However, this is unlikely to impact the number of GST registrants or the exchequer significantly. About 10.2 million assessees are registered under GST as of now. Almost 25 per cent of those registered with GSTN have a turnover in the range of Rs 20 lakh to Rs 1 crore. GST paid by them makes up only five per cent of the overall collection.
Compensation cess for another three years:
Though the devolution formula is still being worked out by the Finance Commission, it is likely that GST compensation cess may be extended by three more years. The devolution formula may be affected by the Centre's decision to extend the compensation cess beyond 2022. While the finance commission's recommendations will be implemented for the period between 2020-21 and 2024-25, the compensation cess would cease to exist by 2022. The commission is in talks with the states as to how their deficits would be met after 2022. However, the need of the cess is coming down a bit. Cess to the tune of Rs 48,000 crore was distributed to the states in the first eight months of 2017-18, but now only Rs 30,000 crore has been distributed. This was due to improved collections from GST, Jaitley had said earlier. The GST collections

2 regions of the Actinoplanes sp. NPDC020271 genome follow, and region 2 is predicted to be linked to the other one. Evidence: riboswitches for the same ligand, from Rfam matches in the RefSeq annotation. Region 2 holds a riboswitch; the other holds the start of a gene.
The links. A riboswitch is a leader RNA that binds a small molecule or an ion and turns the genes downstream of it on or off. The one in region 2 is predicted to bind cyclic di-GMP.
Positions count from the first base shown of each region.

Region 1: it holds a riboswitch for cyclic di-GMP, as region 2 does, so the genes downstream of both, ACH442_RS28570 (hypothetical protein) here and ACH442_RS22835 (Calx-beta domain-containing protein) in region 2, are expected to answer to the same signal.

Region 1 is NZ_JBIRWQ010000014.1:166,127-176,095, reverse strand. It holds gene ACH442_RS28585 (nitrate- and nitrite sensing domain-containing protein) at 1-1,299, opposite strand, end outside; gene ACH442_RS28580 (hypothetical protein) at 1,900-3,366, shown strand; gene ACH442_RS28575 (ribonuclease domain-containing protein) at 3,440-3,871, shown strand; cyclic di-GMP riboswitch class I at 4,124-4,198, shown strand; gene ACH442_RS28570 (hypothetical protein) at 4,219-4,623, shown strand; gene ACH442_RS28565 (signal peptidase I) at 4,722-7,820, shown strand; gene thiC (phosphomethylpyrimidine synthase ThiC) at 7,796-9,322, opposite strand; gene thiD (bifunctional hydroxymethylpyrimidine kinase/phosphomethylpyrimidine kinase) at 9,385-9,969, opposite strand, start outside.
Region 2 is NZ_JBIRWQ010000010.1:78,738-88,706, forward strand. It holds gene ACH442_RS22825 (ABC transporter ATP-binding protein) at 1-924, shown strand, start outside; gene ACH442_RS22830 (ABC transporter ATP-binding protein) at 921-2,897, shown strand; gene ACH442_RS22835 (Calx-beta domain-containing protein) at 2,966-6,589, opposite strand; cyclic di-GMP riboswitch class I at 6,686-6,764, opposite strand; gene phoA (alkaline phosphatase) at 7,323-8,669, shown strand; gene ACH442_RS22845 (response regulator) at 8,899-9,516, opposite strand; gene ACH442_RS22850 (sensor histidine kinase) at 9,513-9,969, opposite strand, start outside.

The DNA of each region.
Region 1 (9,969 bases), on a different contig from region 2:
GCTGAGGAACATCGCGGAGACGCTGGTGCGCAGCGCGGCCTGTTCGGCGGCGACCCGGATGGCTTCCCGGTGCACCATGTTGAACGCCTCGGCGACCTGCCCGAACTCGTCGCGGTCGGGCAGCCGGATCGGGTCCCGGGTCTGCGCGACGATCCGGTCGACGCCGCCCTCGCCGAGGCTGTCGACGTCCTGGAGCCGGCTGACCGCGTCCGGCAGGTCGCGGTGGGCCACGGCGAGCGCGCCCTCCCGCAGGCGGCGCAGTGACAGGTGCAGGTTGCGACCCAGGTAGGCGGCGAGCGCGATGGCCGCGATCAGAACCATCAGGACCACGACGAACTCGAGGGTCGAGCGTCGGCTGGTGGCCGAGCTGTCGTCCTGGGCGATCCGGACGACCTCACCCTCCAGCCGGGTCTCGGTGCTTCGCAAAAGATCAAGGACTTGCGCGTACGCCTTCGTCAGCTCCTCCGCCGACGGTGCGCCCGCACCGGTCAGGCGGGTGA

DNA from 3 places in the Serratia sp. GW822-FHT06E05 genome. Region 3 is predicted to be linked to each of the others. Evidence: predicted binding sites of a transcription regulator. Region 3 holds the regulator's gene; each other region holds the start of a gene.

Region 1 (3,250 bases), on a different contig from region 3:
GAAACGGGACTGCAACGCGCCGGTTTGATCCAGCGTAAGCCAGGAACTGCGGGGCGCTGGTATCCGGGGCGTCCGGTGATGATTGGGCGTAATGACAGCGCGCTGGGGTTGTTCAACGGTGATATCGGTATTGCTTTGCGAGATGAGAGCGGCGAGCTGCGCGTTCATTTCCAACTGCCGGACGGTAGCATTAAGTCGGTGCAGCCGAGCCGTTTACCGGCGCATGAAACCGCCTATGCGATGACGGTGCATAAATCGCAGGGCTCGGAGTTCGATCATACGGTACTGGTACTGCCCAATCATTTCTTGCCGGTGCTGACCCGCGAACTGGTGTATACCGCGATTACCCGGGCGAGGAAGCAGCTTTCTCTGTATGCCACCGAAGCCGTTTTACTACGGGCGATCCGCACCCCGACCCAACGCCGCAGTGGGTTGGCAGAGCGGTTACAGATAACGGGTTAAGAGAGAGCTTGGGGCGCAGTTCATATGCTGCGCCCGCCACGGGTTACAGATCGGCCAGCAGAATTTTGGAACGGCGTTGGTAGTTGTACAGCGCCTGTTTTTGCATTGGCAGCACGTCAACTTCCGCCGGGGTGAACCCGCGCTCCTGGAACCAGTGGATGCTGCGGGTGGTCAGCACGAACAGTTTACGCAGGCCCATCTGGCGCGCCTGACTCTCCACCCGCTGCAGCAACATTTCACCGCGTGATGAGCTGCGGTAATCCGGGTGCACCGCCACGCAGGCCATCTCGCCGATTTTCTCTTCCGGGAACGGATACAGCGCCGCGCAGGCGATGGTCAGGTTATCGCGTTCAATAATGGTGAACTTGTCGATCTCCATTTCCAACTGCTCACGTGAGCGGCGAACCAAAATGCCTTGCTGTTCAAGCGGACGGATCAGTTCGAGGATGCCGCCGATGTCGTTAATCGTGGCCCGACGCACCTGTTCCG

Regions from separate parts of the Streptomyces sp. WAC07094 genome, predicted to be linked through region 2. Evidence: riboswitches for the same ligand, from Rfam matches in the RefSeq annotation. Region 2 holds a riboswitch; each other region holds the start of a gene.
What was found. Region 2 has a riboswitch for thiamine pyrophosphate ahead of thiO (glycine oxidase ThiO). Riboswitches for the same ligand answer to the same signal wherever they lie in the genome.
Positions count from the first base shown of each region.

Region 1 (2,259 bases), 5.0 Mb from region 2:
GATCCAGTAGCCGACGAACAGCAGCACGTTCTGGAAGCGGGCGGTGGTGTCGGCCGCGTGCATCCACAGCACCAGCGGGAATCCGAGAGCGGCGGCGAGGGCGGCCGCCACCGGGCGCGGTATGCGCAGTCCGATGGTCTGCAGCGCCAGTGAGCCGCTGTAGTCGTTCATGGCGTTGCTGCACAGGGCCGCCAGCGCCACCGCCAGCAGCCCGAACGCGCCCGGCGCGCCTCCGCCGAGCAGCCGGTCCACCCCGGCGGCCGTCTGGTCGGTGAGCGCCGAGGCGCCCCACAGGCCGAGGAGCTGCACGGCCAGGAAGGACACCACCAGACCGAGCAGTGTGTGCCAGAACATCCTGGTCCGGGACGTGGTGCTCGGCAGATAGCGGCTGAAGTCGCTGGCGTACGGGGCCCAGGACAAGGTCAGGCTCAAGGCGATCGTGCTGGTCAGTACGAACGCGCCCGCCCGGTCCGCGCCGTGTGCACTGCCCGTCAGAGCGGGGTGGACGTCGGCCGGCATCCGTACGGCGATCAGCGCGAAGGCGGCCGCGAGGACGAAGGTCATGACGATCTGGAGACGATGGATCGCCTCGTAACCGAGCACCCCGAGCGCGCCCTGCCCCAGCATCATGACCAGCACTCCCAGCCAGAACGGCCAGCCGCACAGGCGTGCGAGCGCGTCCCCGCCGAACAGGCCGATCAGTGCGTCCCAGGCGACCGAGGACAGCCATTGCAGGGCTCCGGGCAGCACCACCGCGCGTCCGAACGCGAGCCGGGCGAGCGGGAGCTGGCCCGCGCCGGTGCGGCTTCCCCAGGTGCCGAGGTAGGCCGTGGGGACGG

have improved in most states, including consuming states of the northeast and manufacturing states of Maharashtra and West Bengal. Also, the average GST collections
stood at Rs 89,000 crore last year and Rs 96,000 crore this year so far. This was despite the fact that the collections have missed the target of Rs one trillion a month till December.
The present GST rate structure
Number of items
Mostly agricutural produce
Branded cereals, various kinds of edible oils, pizza bread, namkeens, insulin, footwears of up to Rs 1,000, parts of wheel chairs
Butter and other fats, pasta, branded namkeens, diabetic foods, drinking water packed in 200 litre bottles, feeding bottles, surgical rubber gloves, carpets, mobile phones, bicycles,
Vinegar, marbles, paints, varnishes, fibre board, plywood
Cement, auto parts, air conditioners, dish washers, tobacco, cigarettes, aerated drinks